By Albert Samaha
By Amanda Dingyuan
By Anna Merlan
By Anna Merlan
By Albert Samaha
By Tessa Stuart
By Anna Merlan
By Roy Edroso
Nancy Giles is one of those compulsively creative people who help propel New York by doing a little bit of absolutely everything. She's a comic, an actress, a pirate, a poet, and a pundit, well known for her segments on CBS News Sunday Morning about "politics, pop culture, gender issues, race, being single, and PBS children's shows." And now she's finally ready to address her hair. Giles is performing her piece Things My Afro Taught Me as part of Summer Shorts 3, the third annual festival of new American short plays, which is looming tall at 59E59 Theaters.
I called her to catch up on tresses, theater, and the deflated King of Pop.
Me: Hi, Nancy. Tell me about your Afro-palooza.
Giles: It's a one-person, 20-minute metaphorical play—kind of deep, but light. I've done pieces of it before, and I was intrigued by the idea of trying to expand it a little and find out how long I can talk about how my hair has tortured me and how I can fight back.
Me: What's wrong with your hair?
Giles: There is nothing wrong! Now I love it! It's taught me lessons about accepting growth and keeping it real.
Me: Do you ever get lonely up there onstage?
Giles: Not enough to include other people in my play. I guess my navel is just too damned fascinating.
Me: There's nothing wrong with your navel either! Anyway, you're sort of a reporter/playwright/actor/commentator, but you come from a comedy background, right?
Giles: Second City was my first big gig. And before that, I was a singing garbage bag in the Paper Bag Players.
Me: That's one way to deal with the hair issues.
Giles: When I comment on TV, I try to start by saying, "I'm not a journalist. I'm someone CBS hired for my opinion." I try to look at a funny take at things. When I announced on Fox After Breakfast, people said, "She's announcing now." No, she's just trying to pay her bills!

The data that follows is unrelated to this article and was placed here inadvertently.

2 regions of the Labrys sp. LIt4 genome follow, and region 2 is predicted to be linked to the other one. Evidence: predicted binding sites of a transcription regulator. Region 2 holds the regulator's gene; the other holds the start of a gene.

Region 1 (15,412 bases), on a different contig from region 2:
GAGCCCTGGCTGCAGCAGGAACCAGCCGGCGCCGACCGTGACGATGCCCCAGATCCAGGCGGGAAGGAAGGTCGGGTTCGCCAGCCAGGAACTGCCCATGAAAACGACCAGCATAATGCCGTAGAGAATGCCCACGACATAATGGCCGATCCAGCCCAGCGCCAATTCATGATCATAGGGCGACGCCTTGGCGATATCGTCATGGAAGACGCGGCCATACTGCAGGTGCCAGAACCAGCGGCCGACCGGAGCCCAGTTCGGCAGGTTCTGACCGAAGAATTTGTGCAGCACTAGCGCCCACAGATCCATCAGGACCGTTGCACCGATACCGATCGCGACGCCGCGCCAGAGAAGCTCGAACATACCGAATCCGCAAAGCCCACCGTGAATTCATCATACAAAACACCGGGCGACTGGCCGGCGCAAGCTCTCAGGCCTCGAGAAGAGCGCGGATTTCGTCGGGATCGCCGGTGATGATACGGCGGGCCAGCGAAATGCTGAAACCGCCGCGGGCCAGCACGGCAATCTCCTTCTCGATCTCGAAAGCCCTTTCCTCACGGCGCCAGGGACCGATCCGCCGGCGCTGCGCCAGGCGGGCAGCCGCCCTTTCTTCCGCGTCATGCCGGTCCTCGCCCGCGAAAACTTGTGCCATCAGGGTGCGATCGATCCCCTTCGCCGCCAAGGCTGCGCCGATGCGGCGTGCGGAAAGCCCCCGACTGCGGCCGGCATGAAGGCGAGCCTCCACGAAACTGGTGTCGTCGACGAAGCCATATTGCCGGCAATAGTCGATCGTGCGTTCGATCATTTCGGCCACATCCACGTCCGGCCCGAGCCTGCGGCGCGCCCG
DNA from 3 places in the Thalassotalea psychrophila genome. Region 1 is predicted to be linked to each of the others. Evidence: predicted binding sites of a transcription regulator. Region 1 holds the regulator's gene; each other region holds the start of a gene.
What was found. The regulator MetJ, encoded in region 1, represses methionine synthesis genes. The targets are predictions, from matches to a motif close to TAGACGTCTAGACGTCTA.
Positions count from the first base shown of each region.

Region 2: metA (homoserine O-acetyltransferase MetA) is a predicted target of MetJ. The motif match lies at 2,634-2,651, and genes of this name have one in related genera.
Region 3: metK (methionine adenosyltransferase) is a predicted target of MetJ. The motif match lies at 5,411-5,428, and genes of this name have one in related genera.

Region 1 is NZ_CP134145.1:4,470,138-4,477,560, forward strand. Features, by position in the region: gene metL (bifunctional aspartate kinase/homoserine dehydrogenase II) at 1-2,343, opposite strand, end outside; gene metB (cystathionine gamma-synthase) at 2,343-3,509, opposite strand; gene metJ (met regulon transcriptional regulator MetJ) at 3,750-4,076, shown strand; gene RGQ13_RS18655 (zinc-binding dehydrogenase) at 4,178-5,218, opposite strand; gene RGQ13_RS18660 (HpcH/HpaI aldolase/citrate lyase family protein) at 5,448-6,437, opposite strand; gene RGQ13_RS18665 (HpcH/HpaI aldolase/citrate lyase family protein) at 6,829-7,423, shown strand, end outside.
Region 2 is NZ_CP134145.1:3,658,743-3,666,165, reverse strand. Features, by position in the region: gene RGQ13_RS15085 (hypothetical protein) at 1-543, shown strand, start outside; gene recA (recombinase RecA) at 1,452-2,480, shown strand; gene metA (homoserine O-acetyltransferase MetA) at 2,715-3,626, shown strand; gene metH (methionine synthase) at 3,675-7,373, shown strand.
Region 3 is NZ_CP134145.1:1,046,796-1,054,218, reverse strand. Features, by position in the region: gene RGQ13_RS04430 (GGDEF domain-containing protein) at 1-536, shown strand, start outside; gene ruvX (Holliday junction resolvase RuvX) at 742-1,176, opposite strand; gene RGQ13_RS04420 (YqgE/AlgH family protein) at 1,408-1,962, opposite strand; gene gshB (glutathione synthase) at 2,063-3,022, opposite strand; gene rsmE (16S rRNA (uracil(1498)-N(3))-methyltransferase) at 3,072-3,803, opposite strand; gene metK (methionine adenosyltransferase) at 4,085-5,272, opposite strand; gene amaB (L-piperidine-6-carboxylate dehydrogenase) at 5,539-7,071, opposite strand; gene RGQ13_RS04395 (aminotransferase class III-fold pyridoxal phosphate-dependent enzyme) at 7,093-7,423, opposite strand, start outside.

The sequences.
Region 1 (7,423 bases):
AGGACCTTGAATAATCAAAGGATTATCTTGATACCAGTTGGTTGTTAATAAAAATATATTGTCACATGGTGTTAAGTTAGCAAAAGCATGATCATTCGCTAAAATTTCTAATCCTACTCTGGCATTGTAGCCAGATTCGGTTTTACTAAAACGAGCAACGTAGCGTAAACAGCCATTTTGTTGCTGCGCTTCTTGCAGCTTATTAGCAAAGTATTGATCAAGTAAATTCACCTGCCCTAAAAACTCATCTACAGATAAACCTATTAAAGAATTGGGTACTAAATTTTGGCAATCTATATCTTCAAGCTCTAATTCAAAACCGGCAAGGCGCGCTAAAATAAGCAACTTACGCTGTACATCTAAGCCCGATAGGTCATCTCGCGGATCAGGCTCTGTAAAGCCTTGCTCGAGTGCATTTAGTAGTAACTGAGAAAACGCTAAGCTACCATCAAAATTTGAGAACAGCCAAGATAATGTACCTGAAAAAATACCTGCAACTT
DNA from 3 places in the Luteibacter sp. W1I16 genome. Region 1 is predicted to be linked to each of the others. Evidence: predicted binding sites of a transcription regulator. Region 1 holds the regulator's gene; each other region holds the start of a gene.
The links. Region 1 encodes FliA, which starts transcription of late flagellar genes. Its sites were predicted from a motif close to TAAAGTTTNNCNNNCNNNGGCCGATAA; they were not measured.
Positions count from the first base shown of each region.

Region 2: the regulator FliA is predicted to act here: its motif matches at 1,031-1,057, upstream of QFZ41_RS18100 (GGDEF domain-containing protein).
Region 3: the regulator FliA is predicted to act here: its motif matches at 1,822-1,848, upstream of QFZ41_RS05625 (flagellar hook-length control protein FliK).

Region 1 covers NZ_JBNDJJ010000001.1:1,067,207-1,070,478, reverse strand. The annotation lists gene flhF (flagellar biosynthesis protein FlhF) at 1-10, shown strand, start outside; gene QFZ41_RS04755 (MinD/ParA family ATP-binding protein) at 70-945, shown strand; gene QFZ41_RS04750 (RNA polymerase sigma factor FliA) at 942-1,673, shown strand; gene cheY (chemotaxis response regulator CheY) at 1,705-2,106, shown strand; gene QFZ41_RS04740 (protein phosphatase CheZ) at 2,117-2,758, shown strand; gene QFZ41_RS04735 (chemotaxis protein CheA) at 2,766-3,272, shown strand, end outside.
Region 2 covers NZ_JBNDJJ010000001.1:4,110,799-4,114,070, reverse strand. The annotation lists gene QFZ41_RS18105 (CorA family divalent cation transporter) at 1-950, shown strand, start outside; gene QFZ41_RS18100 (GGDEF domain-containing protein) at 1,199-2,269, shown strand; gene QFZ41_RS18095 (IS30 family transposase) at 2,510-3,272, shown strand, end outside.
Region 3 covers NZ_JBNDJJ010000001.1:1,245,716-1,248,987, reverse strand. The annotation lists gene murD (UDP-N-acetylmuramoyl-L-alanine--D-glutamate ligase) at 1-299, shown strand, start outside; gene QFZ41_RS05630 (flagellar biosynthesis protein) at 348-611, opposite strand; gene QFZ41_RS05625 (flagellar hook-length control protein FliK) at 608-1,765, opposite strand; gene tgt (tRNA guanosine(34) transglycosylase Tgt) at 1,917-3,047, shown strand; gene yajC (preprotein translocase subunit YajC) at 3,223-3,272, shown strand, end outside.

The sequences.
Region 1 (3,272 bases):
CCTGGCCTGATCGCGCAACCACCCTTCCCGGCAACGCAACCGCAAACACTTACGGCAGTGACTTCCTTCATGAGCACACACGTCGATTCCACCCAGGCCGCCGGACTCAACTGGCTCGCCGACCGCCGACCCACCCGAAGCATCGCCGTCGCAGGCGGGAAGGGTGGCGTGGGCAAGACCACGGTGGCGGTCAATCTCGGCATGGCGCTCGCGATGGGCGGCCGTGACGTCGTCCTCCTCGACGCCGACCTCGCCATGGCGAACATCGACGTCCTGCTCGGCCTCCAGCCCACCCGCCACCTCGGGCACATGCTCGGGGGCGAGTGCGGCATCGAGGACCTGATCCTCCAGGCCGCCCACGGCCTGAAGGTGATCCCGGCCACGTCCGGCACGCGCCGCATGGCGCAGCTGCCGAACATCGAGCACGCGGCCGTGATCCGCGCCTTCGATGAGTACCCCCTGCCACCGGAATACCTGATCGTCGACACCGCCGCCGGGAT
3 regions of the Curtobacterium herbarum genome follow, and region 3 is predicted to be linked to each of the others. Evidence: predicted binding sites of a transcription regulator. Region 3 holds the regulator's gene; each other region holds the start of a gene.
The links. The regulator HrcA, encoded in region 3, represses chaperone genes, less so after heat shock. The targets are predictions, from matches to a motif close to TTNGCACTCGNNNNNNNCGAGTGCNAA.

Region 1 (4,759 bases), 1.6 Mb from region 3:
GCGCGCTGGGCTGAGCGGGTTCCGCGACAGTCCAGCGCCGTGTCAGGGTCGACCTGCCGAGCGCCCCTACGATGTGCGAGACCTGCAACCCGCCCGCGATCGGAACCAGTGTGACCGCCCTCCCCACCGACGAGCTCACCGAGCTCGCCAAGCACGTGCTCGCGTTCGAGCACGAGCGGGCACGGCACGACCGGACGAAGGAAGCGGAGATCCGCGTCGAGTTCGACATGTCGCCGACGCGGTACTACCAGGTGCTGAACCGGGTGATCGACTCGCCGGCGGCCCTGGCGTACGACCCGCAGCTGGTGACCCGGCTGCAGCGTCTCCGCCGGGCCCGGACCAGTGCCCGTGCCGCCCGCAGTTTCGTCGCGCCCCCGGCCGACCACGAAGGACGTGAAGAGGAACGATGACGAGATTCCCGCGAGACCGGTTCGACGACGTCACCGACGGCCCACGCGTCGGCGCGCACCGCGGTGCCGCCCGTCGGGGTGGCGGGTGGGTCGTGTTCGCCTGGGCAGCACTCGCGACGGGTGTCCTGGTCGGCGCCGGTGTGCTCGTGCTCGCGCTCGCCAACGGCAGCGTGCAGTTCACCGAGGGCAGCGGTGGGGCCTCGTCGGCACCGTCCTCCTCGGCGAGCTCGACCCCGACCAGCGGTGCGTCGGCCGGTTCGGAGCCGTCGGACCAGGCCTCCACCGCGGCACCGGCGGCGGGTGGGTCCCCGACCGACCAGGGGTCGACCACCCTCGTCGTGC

Me: As long as you're a commentator: Michael Jackson. Discuss.
Giles: I thought the memorial was pretty tasteful.
Me: Comparatively, I guess. Did you think little Paris's outburst was rehearsed?
Giles: I didn't, but the one who bugged me was Janet, coaching her like a stage mom. "Into the mic, honey. Say it loud." There's something about Janet I find 100 percent fake. I don't know what it is.
Me: Her right breast? [By the way, I'm not a journalist either.] Whenever I see you hosting benefits, you always start with a funny line about how your Spanx are cutting off your circulation.
Giles: I've been caught! I always thought, "I hope no one sees me more than once because I reuse that line." But I'm amazed that a woman invented Spanx. There must be a way to make it with a more breathable fabric.
Me: Still, they do make you look fierce. I worship your story about being all dolled up for your role in the film Working Girl.
Giles: I was dressed to the nines and thought I was a hot tamale. A crew guy called me over, and I was sure he was going to ask me on a date. But he said, "We're taking bets: female or shemale?" I was crushed, but I ended up reclaiming it. I once took a poster of RuPaul just to look at the eye shadow work.
Me: And now your eyes match your hair. Fabulous!
A drag queen with minimal makeup and a big gun surfaces in Ang Lee's sweet-faced Taking Woodstock, based on Elliot Tiber's memoir about how he facilitated the legendary '60s music fest. At the premiere party at the Bowery Hotel, Tiber—a wonderful character in a big, old floppy hat, but no Spanx—told me he pulled the project away from two studios that wanted to de-gay his story. What remains isn't exactly Brokeback Mountain, but, as Tiber put it, "There are two kissing scenes, the acid trip, and the phone calls."
But his book, he added, "has Robert Mapplethorpe and Tennessee Williams and Rock Hudson." Wait, he went out with Rock Hudson? "I was friendly with him," Tiber said, not blushing. The memoir also described the 100 "dykes on bikes" who showed up as diesely security for the festival, but that didn't make the movie, either. "And I was told, 'America doesn't want to know that a boy hates his mother,' " related Tiber, so that was soft-pedaled, too. "It's not a documentary," he advised me sensibly.
As for himself? "They didn't want someone who's a queen," he said. "I'm not a queen. And I don't put down queens. But they wanted a young Dustin Hoffman."
They got Demetri Martin, the Comedy Central star who dropped out of law school to go into stand-up. "My worst day in comedy was better than my best day in law," Martin told me, laughing. He also told me something else they cut out of the movie: "We shot a scene at the Eagle [the longtime leather bar]. It's when I'm up with my parents, and I have a life in New York, too. I wore a leather vest and tight, dark jeans. But the regulars really did it up!" (I can imagine—just last week, I saw major oral going on in the bathroom there before security stepped in with proverbial whips. Which reminds me: Demetri was once an intern for President Clinton, but he assured me there wasn't even heavy petting involved!)